"There's only one hard and fast rule in running: sometimes you have to run one hard and fast."








Thursday, July 3, 2008

More randomness

In lieu of actual running commentary, I'm still posting this odd garbage. I'm trying not to think too much about the race this weekend. Next up will be a race report.

Plutarch on running

"Runners aren't discontented because they don't win the wrestling competition; they find pride and satisfaction in their own prizes." - from On Contentment

"Athletes who are too old for training never quite lose their enthusiasm for winning and for physical exercise, but love watching others train and give them advice and run beside them." - from On Socrates' Personal Daemon

My children's book

I went to a publisher of children's books and pitched my idea: "30 Minutes to More Effective Tantrums." I wish I'd brought a camera.

Terms of endearment

Trying to find a tool in my workshop, I moved a belt sander and thought, "Now that would be a bad nickname." I thought there might be a good comedy bit about tools and petnames (not names of pets). Later in the day, I was at a place that rents landscaping tools and saw the list of tools and prices. "Stump grinder." I started smiling. "Wood chipper." Had me thinking of Beavis and Butthead. As I pictured myself arguing the benefits of a "front loader" versus a "backhoe," I started giggling uncontrollably.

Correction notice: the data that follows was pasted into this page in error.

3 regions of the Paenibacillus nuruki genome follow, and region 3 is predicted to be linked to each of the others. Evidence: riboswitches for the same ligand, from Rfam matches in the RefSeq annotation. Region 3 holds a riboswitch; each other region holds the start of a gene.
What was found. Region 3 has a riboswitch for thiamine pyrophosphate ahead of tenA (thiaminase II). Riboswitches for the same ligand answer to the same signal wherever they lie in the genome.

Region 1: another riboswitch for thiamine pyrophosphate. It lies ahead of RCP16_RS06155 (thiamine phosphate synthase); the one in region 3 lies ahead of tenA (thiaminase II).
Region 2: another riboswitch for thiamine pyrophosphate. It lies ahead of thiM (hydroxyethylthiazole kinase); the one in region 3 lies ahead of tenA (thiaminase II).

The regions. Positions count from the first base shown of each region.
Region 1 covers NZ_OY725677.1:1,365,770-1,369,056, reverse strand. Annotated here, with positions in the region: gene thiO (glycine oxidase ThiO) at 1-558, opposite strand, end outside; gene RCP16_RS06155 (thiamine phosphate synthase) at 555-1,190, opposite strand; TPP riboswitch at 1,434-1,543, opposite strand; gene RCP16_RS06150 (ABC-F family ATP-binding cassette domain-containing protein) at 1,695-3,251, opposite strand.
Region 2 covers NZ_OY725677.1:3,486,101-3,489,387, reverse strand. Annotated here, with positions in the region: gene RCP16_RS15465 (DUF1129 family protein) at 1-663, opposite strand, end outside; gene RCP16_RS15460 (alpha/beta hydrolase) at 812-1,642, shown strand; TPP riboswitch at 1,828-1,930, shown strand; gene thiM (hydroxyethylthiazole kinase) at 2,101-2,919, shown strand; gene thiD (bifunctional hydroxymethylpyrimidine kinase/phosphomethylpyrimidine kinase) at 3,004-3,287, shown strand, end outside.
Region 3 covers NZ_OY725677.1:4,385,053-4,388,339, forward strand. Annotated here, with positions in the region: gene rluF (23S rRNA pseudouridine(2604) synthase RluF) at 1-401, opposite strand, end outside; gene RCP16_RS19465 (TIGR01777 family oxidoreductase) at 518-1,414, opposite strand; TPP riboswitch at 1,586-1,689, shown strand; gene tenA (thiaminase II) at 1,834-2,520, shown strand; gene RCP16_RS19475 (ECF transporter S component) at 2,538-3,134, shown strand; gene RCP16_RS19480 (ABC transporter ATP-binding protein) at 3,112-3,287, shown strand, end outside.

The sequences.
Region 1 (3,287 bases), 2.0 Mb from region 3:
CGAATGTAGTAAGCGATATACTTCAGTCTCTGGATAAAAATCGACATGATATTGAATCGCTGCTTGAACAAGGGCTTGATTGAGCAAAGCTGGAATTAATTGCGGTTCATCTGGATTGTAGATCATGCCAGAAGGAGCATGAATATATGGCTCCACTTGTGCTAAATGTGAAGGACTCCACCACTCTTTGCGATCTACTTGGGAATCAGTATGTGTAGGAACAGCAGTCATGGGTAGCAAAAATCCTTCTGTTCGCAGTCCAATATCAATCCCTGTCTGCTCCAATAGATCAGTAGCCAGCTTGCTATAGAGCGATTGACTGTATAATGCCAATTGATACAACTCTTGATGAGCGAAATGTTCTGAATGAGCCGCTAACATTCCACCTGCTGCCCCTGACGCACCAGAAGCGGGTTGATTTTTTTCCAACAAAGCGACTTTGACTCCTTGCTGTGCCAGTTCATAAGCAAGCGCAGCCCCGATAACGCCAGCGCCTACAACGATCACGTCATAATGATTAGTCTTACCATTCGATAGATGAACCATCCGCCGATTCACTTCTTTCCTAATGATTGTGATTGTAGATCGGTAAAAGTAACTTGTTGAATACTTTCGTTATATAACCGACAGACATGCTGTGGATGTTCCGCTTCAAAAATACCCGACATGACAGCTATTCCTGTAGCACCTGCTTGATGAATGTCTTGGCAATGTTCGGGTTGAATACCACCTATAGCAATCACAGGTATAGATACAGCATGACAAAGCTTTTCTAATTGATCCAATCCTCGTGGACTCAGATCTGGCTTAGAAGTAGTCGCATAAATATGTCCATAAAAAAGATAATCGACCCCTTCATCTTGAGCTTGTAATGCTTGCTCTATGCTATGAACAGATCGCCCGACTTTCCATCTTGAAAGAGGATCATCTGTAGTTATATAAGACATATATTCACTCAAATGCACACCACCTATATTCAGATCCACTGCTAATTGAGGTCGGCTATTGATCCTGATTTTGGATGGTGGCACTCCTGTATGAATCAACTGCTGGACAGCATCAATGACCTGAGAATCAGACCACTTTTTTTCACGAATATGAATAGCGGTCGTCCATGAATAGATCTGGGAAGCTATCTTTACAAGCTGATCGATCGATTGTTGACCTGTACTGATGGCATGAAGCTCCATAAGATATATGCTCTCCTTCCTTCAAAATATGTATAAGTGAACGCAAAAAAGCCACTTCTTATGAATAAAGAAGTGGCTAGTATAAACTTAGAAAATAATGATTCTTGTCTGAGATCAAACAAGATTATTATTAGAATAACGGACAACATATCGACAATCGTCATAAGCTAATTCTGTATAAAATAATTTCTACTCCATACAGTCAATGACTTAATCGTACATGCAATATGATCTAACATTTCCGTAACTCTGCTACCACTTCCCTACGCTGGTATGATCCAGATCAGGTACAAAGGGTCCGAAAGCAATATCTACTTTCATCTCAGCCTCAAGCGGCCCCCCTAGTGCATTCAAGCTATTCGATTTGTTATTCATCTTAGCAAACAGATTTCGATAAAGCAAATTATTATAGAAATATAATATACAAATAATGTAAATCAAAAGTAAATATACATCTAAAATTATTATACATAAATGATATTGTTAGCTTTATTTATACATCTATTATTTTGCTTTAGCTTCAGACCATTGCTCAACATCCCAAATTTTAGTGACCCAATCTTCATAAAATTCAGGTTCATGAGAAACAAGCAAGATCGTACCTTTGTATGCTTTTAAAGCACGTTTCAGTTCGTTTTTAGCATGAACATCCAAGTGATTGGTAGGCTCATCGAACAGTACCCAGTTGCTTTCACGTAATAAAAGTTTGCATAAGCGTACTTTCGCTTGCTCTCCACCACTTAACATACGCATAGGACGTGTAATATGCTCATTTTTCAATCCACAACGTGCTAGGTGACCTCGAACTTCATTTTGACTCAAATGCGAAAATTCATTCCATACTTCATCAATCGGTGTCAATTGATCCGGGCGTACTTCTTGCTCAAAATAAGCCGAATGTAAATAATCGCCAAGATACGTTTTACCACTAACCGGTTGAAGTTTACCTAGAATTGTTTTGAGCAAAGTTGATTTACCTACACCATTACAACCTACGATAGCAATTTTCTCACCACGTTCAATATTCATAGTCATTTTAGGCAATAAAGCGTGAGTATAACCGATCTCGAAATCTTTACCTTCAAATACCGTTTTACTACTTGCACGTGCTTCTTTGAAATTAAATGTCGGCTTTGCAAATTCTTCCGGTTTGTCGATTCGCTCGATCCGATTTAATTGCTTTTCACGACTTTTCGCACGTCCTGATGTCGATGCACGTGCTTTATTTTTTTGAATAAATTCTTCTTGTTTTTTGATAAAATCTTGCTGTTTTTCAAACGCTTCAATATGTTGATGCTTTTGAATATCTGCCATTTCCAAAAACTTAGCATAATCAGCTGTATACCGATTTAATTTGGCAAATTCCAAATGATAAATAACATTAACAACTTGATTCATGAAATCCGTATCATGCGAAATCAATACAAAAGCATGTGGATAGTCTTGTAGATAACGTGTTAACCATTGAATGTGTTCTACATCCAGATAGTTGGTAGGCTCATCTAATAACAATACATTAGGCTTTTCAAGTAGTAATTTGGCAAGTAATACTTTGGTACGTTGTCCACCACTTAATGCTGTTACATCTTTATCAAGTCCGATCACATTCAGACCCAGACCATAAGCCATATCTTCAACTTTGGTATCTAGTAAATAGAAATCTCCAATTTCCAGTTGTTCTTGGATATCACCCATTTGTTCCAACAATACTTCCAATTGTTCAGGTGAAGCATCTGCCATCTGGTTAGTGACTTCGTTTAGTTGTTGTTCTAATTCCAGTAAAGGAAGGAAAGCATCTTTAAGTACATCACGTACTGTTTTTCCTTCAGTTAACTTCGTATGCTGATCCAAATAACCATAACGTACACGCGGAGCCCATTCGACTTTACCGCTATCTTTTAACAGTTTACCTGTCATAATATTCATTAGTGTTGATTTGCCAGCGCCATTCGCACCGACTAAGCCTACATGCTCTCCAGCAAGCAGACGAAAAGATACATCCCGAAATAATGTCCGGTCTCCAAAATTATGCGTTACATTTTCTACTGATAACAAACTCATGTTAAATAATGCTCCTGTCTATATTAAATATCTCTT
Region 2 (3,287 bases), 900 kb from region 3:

Wow, I can be immature.

Deep thought

It took me a while to see the flaw in this argument: If the universe is infinite (and it's generally agreed it is) and there are stars scattered throughout the universe (and with minor exceptions, there are), then the light from the stars should make the sky at night white, not black with a few stars.

Unclassifiable

If you turn your garden hose on slowly, the water is clear and smooth and, if you turn it on full blast, it's turbulent and can't be seen through. Engineers can tell you that the behavior is dependent upon the Reynolds number (diameter of pipe times water velocity times density, divide by viscosity). The behavior is predictable at low Reynolds number (laminar flow) and high Reynolds number (completely turbulent), but unpredictable inbetween, so they design processes to be at either end of the scale. It's the inbetween that's poetic. When you water plants, play with the velocity and you'll see what I mean... and you can tell people you're aiming for a Reynolds number of 5000 when they ask why you're playing with your hose.

I'm betting there's some giggling going on out there again.

2 comments:

brothergrub said...

I got dibs on HACK-SAW!!

Lisa said...

Love the idea for a children's book - though watching some child-parent interctions, I think some kids have it mastered!